LPS-induced memory impairment was not affected by SEW

Morris water maze (MWM) as a standard reliable technique for testing spatial memory is a key technique in the investigation of hippocampal circuitry,Reference Vorhees and Williams 25 Animal spatial learning (acquisition phase) and memory (probe trial) were evaluated to determine if the included treatments affected inflammation-induced injury in the hippocampus. As the MWM data at the end of training session (fourth day) shows (Figure 3, A), escape latency times turned out to be significantly less than that in the start point (first day) implying spatial learning performance in all animal groups (p<0.001). Lipopolysaccharide i.c.v. injection rendered animals with a poor spatial memory compared to control ones (p<0.001). As revealed by comparing escape latencies among animals received repeated FTY or SEW injections or vehicle alone, FTY could attenuate LPS-induced memory deficit (p<0.01); however that was not the case for SEW. The same results were obtained with the probe test, while time duration spent in target quadrant were compared amongst animals as an appropriate index for spatial memory (Figure 3, B). Lipopolysaccharide-injected rats spent significantly less time in the target quadrant (p<0.001) in comparison with control rats. This LPS induced memory deficit was significantly restored by FTY (p<0.01). The behavior observed in LPS-injected rats treated with SEW in both training and probe trials was something in between; no significant difference was observed in comparison with non-treated rats nor control animals.

Fig. 3 Alteration in LPS-induced memory deficit by FTY and SEW. During MWM training accomplished during four consecutive days, escape latency was used as an index for spatial learning /memory. Accordingly, FTY but not SEW treated animals showed improved memory compared to LPS animals (A). Data from MWM probe test performed following training trials indicated that LPS animals spent shorter time in the target quadrant just in comparison with FTY treated animals, indicating memory improvement by FTY (B). Values are mean±SEM (N per group: 12). ***p<0.001 versus control; ##p<0.01 versus LPS-injected animals.

Importantly, the MWM results indicate that in spite of ameliorating effects of both FTY and SEW in Aβ-induced memory deficit in our previous experiments, SEW is not efficient enough to attenuate memory impairment developed by LPS.

FTY but not SEW treatment restored all LPS induced changes in S1P metabolizing enzymes

To evaluate presumptive role of SMEs to explain ameliorating effect of FTY and SEW, we used immunoblot assay to assess the amounts of SphK1, SphK2, SPPase and SPL. Amyloid β intrahipocampus injection in animals significantly elevated all SMEs (p<0.01 and p<0.001) except for SphK1, confirming less S1P available for S1PRs activation. Importantly, SPPase and SPL (S1P degrading enzymes) corresponding changes were found to be almost completely restored by both FTY and SEW treatment (Figure 4).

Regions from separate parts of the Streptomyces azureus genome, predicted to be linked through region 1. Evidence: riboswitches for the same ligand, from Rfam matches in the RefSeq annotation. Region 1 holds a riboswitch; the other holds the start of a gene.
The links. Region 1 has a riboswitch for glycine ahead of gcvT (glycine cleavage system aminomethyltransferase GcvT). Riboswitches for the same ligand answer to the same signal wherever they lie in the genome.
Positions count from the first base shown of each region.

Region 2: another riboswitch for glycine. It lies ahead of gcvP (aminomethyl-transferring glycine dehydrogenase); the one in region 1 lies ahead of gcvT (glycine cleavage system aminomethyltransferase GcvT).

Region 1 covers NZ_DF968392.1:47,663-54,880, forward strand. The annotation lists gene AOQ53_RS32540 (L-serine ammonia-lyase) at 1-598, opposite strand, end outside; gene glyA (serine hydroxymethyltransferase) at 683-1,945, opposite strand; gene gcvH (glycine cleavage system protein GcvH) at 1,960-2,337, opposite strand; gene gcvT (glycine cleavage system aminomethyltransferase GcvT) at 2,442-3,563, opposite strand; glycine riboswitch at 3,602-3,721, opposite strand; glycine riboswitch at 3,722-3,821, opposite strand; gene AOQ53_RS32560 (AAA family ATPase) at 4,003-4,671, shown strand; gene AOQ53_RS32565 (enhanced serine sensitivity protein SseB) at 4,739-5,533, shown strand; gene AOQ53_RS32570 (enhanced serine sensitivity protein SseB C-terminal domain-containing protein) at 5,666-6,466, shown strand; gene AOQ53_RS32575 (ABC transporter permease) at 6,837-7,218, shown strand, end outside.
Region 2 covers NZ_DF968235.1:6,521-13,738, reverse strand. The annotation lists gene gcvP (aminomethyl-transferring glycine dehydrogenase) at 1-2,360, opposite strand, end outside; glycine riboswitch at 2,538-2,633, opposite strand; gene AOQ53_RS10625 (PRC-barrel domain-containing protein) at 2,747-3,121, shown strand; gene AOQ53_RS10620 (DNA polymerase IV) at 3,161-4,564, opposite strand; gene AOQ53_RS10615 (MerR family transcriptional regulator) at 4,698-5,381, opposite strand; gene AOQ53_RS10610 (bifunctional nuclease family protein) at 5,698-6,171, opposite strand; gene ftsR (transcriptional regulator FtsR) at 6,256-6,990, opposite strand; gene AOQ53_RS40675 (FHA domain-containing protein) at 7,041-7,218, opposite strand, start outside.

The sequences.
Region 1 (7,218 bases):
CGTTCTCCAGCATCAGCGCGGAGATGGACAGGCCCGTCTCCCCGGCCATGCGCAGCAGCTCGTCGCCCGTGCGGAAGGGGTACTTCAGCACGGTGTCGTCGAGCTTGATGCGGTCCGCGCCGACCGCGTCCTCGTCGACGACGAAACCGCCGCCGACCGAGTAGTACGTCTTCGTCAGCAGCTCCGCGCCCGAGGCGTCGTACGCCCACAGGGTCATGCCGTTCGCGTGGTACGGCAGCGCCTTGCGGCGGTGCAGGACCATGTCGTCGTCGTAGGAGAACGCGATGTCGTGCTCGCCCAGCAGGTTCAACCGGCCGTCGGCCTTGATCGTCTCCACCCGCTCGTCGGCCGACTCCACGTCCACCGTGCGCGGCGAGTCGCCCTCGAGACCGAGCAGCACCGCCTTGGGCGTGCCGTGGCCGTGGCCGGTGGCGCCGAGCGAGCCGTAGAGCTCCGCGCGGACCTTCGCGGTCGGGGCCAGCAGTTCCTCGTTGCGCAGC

Fig. 4 Effects of FTY or SEW on S1P metabolizing enzymes expression following bilateral intra-hippocampal injection of Aβ (2 μg/2 μl) or unilateral intracerebroventricular injection of LPS (15 μg/3 μl). Immunoblot assay of brain samples revealed a significant rise in S1P metabolizing enzymes in Aβ injected animals which were partially prevented by SEW or FTY treatment (A). LPS samples showed inconsistent changes in different S1P relevant enzymes all of which were restored by FTY but not SEW (B). Values are mean±SEM (N per group: 4). **p<0.01, ***p<0.001 versus control; #p<0.05, ##p<0.01, ###p<0.001 versus Aβ or LPS-injected animals

LPS induced memory impairment was also explored for concomitant association with S1P kinetic fluctuations. According to the blots analysis, LPS i.c.v. injection significantly enhanced SPPase (p<0.001) but reduced SphK2 (p<0.01) and SPL (p<0.001) proteins standing for non-concordant alterations in sphingosine metabolizing enzymes. All the LPS-induced changes in the enzymes’ level were almost completely restored by FTY (p<0.01 and p<0.001) which correlates well with its ameliorating effects on LPS-induced memory deficit. Alternatively SEW could just partially prevent LPS-induced SPL (p<0.05) and SPPase (p<0.01) changes of which pathological relevance to the induced memory deficit could not be evidently justified.

Discussion

Endogenous S1P molecules are transported extracellularly and gain access to their cognate receptors S1P1– S1P5 to act in paracrine and autocrine manner. The immunomodulatory drug FTY (fingolimod) bears structural similarity to S1P and binds to four of five S1P receptors (S1P1, S1P3, S1P4, S1P5) in comparison to SEW which is a selective S1P1 ligand.Reference Matloubian, Lo and Cinamon 26 , Reference Kharel, Lee and Snyder 27